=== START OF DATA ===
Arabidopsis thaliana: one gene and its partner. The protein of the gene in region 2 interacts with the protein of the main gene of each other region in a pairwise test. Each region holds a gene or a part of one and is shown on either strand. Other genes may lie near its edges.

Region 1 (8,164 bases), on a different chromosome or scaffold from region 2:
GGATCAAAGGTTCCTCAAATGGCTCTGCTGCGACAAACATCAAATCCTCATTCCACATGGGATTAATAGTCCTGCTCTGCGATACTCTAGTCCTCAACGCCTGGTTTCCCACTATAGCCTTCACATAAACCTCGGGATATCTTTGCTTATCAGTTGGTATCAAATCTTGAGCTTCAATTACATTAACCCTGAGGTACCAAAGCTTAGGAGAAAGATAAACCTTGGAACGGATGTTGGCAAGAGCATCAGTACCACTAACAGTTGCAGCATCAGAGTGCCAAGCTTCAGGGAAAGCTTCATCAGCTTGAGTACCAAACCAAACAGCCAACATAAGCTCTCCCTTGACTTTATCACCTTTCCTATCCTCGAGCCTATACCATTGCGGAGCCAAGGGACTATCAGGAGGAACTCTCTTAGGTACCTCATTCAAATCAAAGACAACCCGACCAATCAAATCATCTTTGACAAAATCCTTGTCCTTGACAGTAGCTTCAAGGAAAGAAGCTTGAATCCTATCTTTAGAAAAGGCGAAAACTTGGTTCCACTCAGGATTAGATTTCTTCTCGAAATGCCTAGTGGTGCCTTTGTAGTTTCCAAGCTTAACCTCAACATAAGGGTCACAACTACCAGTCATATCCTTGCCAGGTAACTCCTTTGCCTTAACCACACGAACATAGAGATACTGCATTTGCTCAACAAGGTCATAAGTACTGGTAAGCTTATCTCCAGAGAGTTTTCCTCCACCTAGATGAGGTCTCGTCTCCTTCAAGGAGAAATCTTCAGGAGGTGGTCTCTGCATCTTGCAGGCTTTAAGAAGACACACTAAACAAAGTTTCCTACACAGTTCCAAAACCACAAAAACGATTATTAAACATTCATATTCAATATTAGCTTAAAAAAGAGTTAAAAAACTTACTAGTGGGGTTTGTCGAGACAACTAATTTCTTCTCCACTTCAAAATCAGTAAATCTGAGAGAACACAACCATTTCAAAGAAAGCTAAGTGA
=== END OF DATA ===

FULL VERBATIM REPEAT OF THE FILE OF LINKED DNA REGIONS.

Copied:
Arabidopsis thaliana: one gene and its partner. The protein of the gene in region 2 interacts with the protein of the main gene of each other region in a pairwise test. Each region holds a gene or a part of one and is shown on either strand. Other genes may lie near its edges.

Region 1 (8,164 bases), on a different chromosome or scaffold from region 2:
GGATCAAAGGTTCCTCAAATGGCTCTGCTGCGACAAACATCAAATCCTCATTCCACATGGGATTAATAGTCCTGCTCTGCGATACTCTAGTCCTCAACGCCTGGTTTCCCACTATAGCCTTCACATAAACCTCGGGATATCTTTGCTTATCAGTTGGTATCAAATCTTGAGCTTCAATTACATTAACCCTGAGGTACCAAAGCTTAGGAGAAAGATAAACCTTGGAACGGATGTTGGCAAGAGCATCAGTACCACTAACAGTTGCAGCATCAGAGTGCCAAGCTTCAGGGAAAGCTTCATCAGCTTGAGTACCAAACCAAACAGCCAACATAAGCTCTCCCTTGACTTTATCACCTTTCCTATCCTCGAGCCTATACCATTGCGGAGCCAAGGGACTATCAGGAGGAACTCTCTTAGGTACCTCATTCAAATCAAAGACAACCCGACCAATCAAATCATCTTTGACAAAATCCTTGTCCTTGACAGTAGCTTCAAGGAAAGAAGCTTGAATCCTATCTTTAGAAAAGGCGAAAACTTGGTTCCACTCAGGATTAGATTTCTTCTCGAAATGCCTAGTGGTGCCTTTGTAGTTTCCAAGCTTAACCTCAACATAAGGGTCACAACTACCAGTCATATCCTTGCCAGGTAACTCCTTTGCCTTAACCACACGAACATAGAGATACTGCATTTGCTCAACAAGGTCATAAGTACTGGTAAGCTTATCTCCAGAGAGTTTTCCTCCACCTAGATGAGGTCTCGTCTCCTTCAAGGAGAAATCTTCAGGAGGTGGTCTCTGCATCTTGCAGGCTTTAAGAAGACACACTAAACAAAGTTTCCTACACAGTTCCAAAACCACAAAAACGATTATTAAACATTCATATTCAATATTAGCTTAAAAAAGAGTTAAAAAACTTACTAGTGGGGTTTGTCGAGACAACTAATTTCTTCTCCACTTCAAAATCAGTAAATCTGAGAGAACACAACCATTTCAAAGAAAGCTAAGTGA